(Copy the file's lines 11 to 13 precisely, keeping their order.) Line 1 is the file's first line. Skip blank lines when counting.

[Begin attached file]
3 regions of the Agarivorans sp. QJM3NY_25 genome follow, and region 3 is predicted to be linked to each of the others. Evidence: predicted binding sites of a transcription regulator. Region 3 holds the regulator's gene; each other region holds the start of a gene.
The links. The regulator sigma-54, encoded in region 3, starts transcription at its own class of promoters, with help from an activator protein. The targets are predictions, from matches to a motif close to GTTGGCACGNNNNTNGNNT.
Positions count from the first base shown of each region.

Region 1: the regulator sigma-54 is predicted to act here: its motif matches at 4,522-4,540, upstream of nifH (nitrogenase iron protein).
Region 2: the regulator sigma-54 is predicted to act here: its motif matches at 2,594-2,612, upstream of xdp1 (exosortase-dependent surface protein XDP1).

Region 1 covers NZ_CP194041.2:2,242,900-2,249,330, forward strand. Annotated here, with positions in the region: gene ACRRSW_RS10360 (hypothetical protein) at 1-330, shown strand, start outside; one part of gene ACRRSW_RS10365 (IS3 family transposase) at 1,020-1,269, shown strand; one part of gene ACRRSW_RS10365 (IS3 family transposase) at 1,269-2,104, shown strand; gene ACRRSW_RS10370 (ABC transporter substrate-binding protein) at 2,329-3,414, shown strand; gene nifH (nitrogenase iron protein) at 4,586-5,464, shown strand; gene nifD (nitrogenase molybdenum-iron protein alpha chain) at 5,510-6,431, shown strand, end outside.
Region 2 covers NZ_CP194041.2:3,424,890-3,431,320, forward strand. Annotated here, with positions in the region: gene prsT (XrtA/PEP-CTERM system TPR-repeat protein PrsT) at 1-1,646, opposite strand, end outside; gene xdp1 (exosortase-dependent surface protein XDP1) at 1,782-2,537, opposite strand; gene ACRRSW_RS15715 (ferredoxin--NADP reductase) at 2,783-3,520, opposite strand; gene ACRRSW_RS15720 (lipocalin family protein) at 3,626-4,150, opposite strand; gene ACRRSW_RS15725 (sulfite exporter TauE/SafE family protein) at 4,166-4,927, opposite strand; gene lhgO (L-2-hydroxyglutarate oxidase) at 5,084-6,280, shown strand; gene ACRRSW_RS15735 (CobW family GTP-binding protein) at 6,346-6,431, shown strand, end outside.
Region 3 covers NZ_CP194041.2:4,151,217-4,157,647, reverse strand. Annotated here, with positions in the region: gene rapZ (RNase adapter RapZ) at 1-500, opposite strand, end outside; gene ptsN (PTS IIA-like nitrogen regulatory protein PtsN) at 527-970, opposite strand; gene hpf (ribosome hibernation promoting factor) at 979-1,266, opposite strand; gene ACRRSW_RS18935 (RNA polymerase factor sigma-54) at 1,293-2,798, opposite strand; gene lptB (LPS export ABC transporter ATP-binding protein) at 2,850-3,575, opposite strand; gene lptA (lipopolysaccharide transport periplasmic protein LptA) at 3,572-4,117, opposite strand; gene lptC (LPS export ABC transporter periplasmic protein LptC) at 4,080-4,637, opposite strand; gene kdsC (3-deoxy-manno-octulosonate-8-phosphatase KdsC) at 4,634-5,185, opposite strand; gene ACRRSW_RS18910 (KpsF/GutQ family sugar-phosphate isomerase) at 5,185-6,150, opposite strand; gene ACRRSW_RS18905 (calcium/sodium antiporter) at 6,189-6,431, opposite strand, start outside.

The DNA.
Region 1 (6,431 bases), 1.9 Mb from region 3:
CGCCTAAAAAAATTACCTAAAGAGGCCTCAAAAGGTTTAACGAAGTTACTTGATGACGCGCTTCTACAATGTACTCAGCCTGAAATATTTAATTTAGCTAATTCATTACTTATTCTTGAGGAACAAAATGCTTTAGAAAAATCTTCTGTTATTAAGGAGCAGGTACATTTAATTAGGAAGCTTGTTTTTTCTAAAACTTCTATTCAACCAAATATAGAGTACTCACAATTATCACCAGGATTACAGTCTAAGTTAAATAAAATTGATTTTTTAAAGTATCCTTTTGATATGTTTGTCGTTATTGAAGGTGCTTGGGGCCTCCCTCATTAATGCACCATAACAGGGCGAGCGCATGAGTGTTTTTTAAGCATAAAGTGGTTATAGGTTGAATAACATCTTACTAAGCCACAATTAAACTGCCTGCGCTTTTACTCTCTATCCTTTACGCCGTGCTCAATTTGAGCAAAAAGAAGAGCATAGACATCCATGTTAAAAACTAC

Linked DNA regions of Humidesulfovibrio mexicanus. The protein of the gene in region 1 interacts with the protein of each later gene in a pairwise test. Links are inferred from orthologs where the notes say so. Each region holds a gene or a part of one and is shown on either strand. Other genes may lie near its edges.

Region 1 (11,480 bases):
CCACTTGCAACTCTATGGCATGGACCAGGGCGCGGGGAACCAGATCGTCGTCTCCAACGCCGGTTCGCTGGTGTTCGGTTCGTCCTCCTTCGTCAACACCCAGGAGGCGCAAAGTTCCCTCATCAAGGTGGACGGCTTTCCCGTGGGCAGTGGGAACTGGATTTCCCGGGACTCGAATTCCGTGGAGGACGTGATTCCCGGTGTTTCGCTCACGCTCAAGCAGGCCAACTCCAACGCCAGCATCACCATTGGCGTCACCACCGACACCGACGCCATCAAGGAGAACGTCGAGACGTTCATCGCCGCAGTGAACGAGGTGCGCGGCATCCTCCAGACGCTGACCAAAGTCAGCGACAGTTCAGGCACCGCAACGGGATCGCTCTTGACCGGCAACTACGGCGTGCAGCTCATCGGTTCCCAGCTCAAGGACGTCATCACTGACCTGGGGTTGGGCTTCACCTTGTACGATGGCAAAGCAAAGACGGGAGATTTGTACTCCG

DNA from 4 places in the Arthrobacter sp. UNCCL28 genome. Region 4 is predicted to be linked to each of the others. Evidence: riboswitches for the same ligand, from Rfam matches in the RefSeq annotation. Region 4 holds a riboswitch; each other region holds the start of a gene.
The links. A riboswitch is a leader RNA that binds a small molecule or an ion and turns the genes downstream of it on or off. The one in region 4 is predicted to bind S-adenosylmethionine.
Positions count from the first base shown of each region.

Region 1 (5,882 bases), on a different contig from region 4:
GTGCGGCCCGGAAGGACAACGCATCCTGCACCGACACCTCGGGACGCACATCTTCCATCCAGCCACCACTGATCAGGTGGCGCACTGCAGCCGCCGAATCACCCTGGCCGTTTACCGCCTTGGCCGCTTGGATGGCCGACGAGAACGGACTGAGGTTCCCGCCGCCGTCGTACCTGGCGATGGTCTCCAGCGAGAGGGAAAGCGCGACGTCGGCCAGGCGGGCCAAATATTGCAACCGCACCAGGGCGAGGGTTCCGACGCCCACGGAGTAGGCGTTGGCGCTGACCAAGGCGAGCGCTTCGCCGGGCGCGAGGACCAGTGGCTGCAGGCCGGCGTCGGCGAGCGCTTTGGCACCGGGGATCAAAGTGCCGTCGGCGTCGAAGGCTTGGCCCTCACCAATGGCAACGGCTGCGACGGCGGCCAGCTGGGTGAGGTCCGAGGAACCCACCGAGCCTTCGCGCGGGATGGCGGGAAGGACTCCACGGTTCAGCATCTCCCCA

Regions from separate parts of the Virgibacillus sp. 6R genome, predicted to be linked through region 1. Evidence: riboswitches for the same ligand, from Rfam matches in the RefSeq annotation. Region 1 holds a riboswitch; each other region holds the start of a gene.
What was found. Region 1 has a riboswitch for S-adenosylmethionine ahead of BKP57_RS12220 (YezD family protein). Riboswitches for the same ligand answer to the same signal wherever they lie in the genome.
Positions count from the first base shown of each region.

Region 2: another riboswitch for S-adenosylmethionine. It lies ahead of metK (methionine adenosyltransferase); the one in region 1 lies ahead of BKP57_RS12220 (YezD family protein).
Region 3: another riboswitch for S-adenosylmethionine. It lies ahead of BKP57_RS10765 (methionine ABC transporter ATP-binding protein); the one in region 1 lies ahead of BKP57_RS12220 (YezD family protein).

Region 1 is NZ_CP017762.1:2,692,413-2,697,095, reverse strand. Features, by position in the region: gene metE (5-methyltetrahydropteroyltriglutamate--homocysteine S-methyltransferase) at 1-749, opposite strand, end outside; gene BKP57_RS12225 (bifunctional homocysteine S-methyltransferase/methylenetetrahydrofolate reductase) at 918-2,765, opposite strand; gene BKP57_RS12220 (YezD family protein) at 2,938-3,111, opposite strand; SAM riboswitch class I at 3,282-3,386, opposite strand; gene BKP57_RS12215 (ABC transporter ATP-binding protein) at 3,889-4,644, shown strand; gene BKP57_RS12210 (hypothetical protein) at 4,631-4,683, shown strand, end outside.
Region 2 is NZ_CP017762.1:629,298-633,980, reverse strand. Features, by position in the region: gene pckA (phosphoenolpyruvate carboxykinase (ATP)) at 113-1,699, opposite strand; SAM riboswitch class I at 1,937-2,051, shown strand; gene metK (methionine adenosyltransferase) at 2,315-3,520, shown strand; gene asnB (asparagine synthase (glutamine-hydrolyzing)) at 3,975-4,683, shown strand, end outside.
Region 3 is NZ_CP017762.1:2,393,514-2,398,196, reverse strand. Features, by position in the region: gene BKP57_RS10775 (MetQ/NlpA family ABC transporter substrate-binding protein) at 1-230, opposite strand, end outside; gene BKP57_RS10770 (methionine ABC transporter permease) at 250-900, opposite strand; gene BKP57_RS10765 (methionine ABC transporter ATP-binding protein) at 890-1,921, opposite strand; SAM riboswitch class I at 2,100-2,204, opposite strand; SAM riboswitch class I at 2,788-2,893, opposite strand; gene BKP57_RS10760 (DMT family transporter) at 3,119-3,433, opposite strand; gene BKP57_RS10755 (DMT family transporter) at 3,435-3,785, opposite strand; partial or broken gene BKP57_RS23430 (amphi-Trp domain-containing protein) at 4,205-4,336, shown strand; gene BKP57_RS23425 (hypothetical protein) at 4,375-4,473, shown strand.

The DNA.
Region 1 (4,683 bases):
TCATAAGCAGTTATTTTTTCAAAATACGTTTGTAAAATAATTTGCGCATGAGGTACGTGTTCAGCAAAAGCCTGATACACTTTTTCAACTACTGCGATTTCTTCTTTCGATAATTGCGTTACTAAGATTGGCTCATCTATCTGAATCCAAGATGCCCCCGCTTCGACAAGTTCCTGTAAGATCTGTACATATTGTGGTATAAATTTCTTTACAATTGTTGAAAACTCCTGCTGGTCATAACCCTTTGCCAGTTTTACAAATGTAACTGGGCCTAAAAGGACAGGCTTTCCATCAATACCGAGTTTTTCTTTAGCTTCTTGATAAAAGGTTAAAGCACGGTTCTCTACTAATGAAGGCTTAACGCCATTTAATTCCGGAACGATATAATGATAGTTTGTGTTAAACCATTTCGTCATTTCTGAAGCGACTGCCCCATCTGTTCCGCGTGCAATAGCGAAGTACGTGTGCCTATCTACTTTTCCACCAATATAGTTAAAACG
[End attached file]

CGCCTAAAAAAATTACCTAAAGAGGCCTCAAAAGGTTTAACGAAGTTACTTGATGACGCGCTTCTACAATGTACTCAGCCTGAAATATTTAATTTAGCTAATTCATTACTTATTCTTGAGGAACAAAATGCTTTAGAAAAATCTTCTGTTATTAAGGAGCAGGTACATTTAATTAGGAAGCTTGTTTTTTCTAAAACTTCTATTCAACCAAATATAGAGTACTCACAATTATCACCAGGATTACAGTCTAAGTTAAATAAAATTGATTTTTTAAAGTATCCTTTTGATATGTTTGTCGTTATTGAAGGTGCTTGGGGCCTCCCTCATTAATGCACCATAACAGGGCGAGCGCATGAGTGTTTTTTAAGCATAAAGTGGTTATAGGTTGAATAACATCTTACTAAGCCACAATTAAACTGCCTGCGCTTTTACTCTCTATCCTTTACGCCGTGCTCAATTTGAGCAAAAAGAAGAGCATAGACATCCATGTTAAAAACTAC

Linked DNA regions of Humidesulfovibrio mexicanus. The protein of the gene in region 1 interacts with the protein of each later gene in a pairwise test. Links are inferred from orthologs where the notes say so. Each region holds a gene or a part of one and is shown on either strand. Other genes may lie near its edges.

Region 1 (11,480 bases):